Angels' dynamic duo an unlikely pair

ANAHEIM, Calif. -- Dan Haren is used to playing the No. 2 violin, to being the guy who gets the polite applause after the virtuoso finishes taking his bows.

He came up in St. Louis when Matt Morris was still an ace, moved to Oakland when Barry Zito still could dominate a game, then got traded to Arizona, where he immediately watched Brandon Webb win his first nine games on the way to 22 wins.

Now, Haren is off to one of the fastest starts of his career, and there's Jered Weaver, pitching -- arguably -- just a little bit better. Drafting seems to suit Haren, who somehow managed to start an All-Star Game and win 95 games amid the shadows of so many tall trees.

"I was thinking about that today. I've had the best years of my career when I've had someone like that with me," Haren said. "I'm pretty under-the-radar and you'd think maybe I'd get a little more publicity, but then Weaver comes out and has the year he's having, which is totally fine with me.

"I feed off him, really."

It's hard to put your finger on how these two pitchers are building this collective roll, literally pulling along the fast start to this Angels' season. They didn't know each other before last July, when the Angels acquired Haren from Arizona. Just four years ago, they were on opposite sides of a fairly heated rivalry, Anaheim versus Oakland.

Their personalities don't particularly mesh, especially on the field, where Weaver wears his emotions like a bright red jersey and Haren keeps his feelings deep in his gut.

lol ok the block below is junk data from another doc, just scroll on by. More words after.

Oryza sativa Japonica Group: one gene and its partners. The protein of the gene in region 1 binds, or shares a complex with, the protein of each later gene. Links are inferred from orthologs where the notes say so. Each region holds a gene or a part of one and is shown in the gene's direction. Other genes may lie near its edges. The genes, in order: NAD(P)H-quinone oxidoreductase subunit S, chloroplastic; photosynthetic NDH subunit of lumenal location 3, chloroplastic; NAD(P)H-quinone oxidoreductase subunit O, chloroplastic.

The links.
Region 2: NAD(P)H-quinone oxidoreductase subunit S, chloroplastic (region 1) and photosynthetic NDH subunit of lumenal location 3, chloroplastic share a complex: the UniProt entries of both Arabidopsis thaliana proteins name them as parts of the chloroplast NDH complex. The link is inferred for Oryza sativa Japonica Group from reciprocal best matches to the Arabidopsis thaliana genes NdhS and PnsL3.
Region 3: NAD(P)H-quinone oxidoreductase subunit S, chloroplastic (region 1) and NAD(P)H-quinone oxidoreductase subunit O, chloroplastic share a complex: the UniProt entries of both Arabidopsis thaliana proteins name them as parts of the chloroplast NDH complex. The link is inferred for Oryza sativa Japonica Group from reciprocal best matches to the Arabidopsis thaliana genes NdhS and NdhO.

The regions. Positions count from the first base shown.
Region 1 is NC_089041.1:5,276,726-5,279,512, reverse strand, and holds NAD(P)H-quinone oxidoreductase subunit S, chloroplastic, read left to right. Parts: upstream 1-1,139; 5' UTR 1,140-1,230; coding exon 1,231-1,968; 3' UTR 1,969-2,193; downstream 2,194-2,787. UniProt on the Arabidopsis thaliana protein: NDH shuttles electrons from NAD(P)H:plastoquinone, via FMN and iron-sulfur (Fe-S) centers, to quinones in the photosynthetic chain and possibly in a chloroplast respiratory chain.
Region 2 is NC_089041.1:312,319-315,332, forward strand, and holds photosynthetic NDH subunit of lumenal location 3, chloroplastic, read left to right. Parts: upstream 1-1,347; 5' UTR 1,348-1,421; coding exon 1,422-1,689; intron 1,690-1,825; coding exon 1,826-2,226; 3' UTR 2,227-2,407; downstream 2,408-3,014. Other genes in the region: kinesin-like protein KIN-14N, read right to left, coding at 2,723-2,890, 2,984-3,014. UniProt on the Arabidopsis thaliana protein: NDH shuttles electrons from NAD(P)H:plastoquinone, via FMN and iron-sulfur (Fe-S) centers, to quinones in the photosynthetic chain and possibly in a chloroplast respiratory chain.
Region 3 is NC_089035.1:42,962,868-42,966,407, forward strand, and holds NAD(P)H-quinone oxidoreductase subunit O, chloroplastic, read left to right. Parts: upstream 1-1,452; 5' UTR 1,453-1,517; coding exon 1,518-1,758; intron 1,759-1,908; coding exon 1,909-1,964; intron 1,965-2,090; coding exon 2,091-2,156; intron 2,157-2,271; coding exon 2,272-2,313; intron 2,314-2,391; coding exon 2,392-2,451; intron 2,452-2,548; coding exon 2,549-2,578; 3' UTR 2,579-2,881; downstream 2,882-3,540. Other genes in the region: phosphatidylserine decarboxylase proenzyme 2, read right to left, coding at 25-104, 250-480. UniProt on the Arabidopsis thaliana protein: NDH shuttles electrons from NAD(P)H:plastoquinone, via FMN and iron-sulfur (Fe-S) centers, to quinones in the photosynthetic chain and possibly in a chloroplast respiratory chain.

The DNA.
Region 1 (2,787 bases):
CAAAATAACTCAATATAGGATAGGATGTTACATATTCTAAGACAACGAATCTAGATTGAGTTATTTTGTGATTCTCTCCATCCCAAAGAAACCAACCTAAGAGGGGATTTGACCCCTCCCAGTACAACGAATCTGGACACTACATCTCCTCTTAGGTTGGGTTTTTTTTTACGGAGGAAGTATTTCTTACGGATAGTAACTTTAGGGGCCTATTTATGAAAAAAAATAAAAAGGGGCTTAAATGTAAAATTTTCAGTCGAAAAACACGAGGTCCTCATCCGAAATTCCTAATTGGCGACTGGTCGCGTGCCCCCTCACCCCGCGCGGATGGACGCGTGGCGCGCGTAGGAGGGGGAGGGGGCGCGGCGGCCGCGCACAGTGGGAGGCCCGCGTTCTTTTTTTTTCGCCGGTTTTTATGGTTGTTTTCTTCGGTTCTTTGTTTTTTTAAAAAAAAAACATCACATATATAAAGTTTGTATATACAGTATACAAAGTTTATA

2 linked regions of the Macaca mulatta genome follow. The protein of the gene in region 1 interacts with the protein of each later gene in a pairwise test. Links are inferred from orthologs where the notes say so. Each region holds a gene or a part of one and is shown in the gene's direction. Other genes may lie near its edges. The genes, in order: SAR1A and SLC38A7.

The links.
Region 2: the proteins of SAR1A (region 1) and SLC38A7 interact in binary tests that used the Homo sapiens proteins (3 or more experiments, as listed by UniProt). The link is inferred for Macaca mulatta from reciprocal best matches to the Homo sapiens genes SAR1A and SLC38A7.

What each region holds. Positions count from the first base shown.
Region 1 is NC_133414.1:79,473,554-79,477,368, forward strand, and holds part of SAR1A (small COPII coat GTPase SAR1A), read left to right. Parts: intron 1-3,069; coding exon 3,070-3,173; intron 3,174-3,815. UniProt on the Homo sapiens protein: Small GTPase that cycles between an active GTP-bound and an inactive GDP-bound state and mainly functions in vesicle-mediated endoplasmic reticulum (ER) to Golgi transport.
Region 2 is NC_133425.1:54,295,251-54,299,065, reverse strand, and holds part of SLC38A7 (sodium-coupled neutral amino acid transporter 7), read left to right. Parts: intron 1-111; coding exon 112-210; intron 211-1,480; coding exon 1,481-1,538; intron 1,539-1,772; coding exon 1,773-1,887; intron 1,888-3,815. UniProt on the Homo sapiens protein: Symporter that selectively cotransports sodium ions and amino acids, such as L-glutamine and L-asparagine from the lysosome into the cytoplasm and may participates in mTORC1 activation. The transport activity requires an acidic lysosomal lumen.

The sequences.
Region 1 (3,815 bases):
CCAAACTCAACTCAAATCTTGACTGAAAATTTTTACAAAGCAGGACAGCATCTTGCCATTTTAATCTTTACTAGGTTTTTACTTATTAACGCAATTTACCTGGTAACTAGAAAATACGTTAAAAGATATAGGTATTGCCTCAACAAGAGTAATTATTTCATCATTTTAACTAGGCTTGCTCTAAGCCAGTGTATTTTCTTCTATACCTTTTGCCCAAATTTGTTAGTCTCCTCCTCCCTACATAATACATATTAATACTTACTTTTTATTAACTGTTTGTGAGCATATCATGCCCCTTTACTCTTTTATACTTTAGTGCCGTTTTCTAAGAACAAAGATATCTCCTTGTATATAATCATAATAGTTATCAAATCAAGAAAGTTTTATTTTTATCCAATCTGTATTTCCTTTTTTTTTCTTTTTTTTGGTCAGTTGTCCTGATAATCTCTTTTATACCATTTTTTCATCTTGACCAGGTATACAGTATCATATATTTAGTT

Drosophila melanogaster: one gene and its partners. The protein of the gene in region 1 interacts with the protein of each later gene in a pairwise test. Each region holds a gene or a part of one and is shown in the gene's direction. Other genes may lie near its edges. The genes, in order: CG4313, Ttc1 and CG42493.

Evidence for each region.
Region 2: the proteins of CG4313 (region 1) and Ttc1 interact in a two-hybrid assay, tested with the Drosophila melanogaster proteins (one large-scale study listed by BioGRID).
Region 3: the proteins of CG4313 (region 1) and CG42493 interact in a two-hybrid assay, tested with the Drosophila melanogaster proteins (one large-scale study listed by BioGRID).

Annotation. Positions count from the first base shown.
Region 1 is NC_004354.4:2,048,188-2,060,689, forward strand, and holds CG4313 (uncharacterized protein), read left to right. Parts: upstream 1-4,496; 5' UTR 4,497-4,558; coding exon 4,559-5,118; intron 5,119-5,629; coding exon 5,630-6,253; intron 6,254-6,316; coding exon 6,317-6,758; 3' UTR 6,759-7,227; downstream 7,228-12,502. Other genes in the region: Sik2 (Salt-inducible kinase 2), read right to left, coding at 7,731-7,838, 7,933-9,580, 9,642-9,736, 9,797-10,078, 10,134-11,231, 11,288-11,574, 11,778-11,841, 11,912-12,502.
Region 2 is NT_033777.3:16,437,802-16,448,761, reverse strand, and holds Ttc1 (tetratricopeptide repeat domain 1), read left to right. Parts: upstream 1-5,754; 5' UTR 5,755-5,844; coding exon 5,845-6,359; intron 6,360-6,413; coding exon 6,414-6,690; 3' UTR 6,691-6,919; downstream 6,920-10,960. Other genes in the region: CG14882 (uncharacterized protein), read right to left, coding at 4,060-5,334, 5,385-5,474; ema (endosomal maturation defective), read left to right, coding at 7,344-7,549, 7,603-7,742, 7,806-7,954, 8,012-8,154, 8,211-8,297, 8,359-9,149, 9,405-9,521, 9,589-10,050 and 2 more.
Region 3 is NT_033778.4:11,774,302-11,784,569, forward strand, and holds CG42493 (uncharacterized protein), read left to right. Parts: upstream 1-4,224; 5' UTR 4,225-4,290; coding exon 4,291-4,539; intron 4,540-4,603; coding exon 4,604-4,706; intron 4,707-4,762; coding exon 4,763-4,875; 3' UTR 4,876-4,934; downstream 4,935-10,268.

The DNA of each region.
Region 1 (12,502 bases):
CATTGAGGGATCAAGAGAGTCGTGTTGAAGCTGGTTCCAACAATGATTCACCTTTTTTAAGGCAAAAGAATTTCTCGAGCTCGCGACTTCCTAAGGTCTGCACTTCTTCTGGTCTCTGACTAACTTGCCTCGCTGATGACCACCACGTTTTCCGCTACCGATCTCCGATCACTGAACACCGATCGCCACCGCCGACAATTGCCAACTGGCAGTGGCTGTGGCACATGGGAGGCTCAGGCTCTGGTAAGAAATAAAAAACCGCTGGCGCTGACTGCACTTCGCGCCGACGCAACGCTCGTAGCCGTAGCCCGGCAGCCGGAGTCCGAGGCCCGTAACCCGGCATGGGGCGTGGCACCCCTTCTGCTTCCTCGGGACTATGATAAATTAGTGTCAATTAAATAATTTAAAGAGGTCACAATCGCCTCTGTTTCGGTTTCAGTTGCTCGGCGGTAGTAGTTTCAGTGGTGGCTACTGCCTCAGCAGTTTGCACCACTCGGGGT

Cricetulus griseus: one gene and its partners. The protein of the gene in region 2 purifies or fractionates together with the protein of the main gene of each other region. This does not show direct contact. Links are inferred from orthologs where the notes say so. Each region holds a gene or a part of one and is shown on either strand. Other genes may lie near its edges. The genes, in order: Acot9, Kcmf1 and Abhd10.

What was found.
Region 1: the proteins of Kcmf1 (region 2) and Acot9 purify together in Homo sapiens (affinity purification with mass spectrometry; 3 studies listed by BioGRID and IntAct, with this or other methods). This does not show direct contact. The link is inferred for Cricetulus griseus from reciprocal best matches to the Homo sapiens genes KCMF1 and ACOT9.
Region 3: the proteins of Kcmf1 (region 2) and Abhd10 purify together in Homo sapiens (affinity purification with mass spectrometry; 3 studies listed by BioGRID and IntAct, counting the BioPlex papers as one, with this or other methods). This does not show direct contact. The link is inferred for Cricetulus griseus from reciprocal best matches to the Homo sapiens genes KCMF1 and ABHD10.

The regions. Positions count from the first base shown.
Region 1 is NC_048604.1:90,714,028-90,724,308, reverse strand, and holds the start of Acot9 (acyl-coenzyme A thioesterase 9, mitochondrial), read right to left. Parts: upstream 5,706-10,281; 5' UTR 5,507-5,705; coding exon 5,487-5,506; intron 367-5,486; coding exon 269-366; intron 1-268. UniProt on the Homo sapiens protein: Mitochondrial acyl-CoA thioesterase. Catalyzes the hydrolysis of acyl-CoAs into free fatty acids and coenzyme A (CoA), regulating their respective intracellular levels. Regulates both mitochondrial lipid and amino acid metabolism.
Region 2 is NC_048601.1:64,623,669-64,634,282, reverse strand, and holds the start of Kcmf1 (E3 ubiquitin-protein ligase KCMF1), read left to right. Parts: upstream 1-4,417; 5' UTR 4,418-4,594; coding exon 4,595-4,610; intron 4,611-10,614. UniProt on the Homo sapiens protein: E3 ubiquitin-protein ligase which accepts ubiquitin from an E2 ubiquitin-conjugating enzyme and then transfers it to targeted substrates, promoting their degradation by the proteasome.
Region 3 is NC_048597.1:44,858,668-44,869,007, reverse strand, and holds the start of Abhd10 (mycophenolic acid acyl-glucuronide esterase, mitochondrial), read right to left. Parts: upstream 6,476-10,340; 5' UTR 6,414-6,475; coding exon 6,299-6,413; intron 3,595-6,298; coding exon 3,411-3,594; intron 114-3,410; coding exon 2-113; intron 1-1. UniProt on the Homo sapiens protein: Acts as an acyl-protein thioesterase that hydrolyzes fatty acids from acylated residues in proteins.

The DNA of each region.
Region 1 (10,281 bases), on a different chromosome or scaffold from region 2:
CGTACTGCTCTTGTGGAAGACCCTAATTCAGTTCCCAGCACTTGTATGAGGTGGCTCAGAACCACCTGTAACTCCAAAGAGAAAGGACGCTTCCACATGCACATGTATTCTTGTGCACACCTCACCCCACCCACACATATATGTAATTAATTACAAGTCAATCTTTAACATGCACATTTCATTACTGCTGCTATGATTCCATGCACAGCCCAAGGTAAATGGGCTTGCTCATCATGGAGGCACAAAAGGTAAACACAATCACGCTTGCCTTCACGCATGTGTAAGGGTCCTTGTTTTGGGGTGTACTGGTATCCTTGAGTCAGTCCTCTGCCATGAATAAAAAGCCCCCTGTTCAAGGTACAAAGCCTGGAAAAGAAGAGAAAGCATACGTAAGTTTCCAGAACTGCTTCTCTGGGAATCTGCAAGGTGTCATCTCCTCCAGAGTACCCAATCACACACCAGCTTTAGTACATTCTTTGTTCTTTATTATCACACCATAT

But clearly some chemistry is propelling one of the best starts for a two-man pitching tandem in major league history. Weaver (5-0) and Haren (4-0), who pitches Friday, are the first pair of major league teammates to combine for a 9-0 record after 18 or fewer games since 1928, when two New York Yankees named Herb Pennock and George Pipgras pulled it off.

Here is a partial list of categories that either Haren or Weaver leads the league in: wins, ERA, winning percentage, WHIP, walks per nine innings, innings, strikeouts, complete games, shutouts, strikeout-to-walk ratio, ERA-plus and wins above replacement. There are others, but why go on?

Neither pitcher can pin down the dynamic at work, but clearly they're exchanging notes.

"Even when we're pitching, we'll talk to each other and see what we did with that guy or what we could have done different with that guy," Weaver said.

They have divergent methods -- Weaver has a slider and Haren has a cutter, Weaver has a changeup and Haren has a split-finger fastball -- but similar mentalities. They're not so dissimilar that it doesn't benefit each of them to watch the other's starts. They approach pitching with a similar fearlessness, often throwing off-speed pitches in fastball counts. If they walk more than two batters in a game, it's an inefficient day by their standards.